Marie Bracquemond (December 1, 1840 – January 17, 1916) was a French Impressionist artist, who was described retrospectively by Henri Focillon in 1928 as one of “les trois grandes dames” of Impressionism alongside Berthe Morisot and Mary Cassatt. Her frequent omission from books on women artists is sometimes attributed to the efforts of her husband, Félix Bracquemond. Félix respected his wife’s talents as an artist but disagreed fervently with her adaptation of Impressionist techniques, in particular her use of color.
I have someone’s cold, wet Fall weather. It put a damper on my plans for the weekend but it’s OK since there is plenty of college football on the screen and some inside chores to keep me busy since I can’t get outside. I think it’s a bit of a comfort food night as well but everything tastes like medicine. At least that bit has my cold on its heels. I’d give almost anything for a decent night’s sleep right now.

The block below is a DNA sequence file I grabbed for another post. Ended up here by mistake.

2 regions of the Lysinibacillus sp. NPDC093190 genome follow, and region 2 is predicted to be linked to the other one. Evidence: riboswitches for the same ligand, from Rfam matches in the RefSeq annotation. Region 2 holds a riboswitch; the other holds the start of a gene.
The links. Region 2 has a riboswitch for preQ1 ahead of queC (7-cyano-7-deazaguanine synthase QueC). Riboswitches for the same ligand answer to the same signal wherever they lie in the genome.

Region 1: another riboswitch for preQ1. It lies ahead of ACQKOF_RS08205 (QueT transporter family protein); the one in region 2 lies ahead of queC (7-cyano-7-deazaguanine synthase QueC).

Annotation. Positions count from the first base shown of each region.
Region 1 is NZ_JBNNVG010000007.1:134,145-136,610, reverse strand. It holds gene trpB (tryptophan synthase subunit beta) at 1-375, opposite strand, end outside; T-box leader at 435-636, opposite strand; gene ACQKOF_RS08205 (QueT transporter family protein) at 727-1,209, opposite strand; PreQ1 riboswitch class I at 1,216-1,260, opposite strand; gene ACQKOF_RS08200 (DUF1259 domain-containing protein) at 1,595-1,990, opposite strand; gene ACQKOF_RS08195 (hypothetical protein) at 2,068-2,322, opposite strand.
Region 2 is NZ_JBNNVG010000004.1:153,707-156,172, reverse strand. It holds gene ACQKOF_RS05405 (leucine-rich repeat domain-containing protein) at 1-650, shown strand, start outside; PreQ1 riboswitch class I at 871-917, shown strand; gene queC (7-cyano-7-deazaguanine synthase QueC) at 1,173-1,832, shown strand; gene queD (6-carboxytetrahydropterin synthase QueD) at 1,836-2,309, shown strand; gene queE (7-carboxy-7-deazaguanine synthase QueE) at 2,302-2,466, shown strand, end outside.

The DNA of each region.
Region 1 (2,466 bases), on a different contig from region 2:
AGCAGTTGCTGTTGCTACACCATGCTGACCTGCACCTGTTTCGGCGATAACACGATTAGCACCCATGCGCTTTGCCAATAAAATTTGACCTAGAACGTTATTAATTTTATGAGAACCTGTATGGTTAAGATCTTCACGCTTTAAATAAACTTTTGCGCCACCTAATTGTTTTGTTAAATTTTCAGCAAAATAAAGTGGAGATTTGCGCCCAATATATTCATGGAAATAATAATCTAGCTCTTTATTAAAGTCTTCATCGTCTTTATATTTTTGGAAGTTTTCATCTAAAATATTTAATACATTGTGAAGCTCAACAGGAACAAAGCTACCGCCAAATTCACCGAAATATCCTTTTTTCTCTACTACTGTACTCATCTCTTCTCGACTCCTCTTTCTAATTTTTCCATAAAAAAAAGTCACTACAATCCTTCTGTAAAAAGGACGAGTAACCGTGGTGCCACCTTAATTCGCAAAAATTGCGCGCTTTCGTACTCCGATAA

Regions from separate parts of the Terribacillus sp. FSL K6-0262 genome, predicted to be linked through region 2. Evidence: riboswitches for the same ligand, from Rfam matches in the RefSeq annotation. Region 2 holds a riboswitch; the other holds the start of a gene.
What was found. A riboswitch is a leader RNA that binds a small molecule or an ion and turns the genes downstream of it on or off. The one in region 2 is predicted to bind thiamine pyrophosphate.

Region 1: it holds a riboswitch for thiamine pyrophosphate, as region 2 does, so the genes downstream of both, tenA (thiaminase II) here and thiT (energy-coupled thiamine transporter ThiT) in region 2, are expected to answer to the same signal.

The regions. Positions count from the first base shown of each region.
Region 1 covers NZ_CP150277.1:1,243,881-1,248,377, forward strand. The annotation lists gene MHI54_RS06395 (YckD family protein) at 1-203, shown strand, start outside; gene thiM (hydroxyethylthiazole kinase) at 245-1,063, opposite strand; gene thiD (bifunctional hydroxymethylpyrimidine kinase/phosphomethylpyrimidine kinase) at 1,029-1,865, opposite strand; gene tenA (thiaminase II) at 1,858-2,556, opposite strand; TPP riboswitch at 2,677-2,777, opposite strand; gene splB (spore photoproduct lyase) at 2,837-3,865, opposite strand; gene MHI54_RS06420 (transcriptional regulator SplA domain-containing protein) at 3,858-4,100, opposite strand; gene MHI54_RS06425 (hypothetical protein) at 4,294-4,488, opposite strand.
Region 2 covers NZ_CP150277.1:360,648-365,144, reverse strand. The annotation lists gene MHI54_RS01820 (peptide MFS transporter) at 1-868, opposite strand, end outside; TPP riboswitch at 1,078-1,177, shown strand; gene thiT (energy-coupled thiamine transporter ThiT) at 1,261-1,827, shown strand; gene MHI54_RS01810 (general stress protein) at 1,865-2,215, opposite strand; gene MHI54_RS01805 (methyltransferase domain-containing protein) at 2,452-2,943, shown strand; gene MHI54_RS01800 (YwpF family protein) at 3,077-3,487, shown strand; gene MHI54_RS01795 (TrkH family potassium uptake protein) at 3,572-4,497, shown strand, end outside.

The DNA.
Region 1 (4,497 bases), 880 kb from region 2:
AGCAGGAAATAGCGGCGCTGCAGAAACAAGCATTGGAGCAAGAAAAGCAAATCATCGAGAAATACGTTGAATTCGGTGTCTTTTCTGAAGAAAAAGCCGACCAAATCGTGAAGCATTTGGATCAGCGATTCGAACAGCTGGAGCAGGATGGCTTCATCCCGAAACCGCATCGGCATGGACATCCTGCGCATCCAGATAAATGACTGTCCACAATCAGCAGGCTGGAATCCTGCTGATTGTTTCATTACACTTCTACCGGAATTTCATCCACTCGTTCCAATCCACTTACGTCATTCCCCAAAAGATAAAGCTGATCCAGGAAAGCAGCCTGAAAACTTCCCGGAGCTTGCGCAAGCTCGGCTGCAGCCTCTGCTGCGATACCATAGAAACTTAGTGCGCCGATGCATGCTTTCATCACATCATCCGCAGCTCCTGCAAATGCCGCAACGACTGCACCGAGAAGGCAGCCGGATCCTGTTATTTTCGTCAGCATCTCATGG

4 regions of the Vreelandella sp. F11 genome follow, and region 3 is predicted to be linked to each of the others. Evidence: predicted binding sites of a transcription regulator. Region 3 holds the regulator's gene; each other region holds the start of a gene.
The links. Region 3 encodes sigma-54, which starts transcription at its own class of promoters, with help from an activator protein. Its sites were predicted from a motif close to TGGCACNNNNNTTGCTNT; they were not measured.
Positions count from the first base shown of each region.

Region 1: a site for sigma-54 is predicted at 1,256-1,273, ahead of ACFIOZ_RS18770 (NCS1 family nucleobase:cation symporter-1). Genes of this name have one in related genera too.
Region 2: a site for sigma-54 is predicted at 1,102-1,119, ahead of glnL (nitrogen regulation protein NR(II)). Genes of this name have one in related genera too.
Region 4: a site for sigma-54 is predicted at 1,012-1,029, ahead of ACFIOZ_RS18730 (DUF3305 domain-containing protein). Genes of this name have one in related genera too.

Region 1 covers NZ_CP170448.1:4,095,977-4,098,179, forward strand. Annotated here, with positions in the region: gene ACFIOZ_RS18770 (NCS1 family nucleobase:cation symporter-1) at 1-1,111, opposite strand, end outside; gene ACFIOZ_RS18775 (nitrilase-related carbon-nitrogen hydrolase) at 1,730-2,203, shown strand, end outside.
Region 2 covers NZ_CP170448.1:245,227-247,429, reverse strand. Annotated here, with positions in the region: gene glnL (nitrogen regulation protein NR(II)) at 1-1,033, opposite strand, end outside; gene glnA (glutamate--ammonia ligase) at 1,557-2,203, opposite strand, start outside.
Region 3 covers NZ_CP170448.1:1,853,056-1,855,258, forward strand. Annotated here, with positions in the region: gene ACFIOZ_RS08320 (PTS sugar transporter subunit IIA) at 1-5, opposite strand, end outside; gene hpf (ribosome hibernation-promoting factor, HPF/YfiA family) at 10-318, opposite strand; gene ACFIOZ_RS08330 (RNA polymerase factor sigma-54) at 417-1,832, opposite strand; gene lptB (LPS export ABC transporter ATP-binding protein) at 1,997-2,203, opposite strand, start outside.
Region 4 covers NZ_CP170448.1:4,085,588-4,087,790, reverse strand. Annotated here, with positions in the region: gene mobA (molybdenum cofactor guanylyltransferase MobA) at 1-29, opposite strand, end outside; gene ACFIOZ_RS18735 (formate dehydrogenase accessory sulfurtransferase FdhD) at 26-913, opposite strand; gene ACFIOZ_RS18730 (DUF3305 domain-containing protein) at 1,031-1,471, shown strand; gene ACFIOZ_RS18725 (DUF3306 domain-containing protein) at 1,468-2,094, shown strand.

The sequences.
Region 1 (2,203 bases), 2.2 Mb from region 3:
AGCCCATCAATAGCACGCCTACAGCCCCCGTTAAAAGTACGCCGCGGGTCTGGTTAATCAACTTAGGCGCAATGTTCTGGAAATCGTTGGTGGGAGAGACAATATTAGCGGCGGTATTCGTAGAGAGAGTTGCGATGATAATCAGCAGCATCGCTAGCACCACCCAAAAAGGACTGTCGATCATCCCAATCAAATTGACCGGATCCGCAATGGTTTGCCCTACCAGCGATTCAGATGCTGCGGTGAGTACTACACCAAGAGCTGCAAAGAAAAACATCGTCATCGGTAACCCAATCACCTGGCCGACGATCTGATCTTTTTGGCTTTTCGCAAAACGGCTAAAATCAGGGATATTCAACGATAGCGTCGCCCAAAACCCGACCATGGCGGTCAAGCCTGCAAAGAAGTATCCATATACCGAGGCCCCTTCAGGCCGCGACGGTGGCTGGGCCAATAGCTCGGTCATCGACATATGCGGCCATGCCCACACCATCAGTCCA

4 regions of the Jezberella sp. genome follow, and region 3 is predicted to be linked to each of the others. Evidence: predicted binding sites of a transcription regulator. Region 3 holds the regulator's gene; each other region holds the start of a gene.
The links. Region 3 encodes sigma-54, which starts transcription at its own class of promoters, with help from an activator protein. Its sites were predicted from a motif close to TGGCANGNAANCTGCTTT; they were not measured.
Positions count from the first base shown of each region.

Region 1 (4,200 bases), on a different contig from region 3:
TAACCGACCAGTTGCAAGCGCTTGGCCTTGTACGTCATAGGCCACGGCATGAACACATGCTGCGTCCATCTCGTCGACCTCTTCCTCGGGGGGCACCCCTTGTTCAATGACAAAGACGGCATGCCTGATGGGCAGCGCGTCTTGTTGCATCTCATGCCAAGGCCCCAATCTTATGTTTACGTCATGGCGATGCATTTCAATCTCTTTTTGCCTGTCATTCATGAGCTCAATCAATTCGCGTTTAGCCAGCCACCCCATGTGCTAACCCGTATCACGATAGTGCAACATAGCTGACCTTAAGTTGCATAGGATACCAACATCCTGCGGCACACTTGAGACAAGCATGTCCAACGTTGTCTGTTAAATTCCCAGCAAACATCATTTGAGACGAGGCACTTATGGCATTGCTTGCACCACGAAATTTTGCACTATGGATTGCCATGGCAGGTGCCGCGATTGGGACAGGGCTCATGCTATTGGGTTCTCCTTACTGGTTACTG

The rain and the cold chills to the bone. I get shivers up and down my spine when the breeze picks up. The rain has been attacking the leaves in my maple tree slowly picking them off one by one. The limbs are slowly matching my crab apple with its bare branches swaying in the wind empty for the most part save a solitary leaf found every now and then. Peak time for leaves has definitely passed leaving a cold and grey autumn in its wake.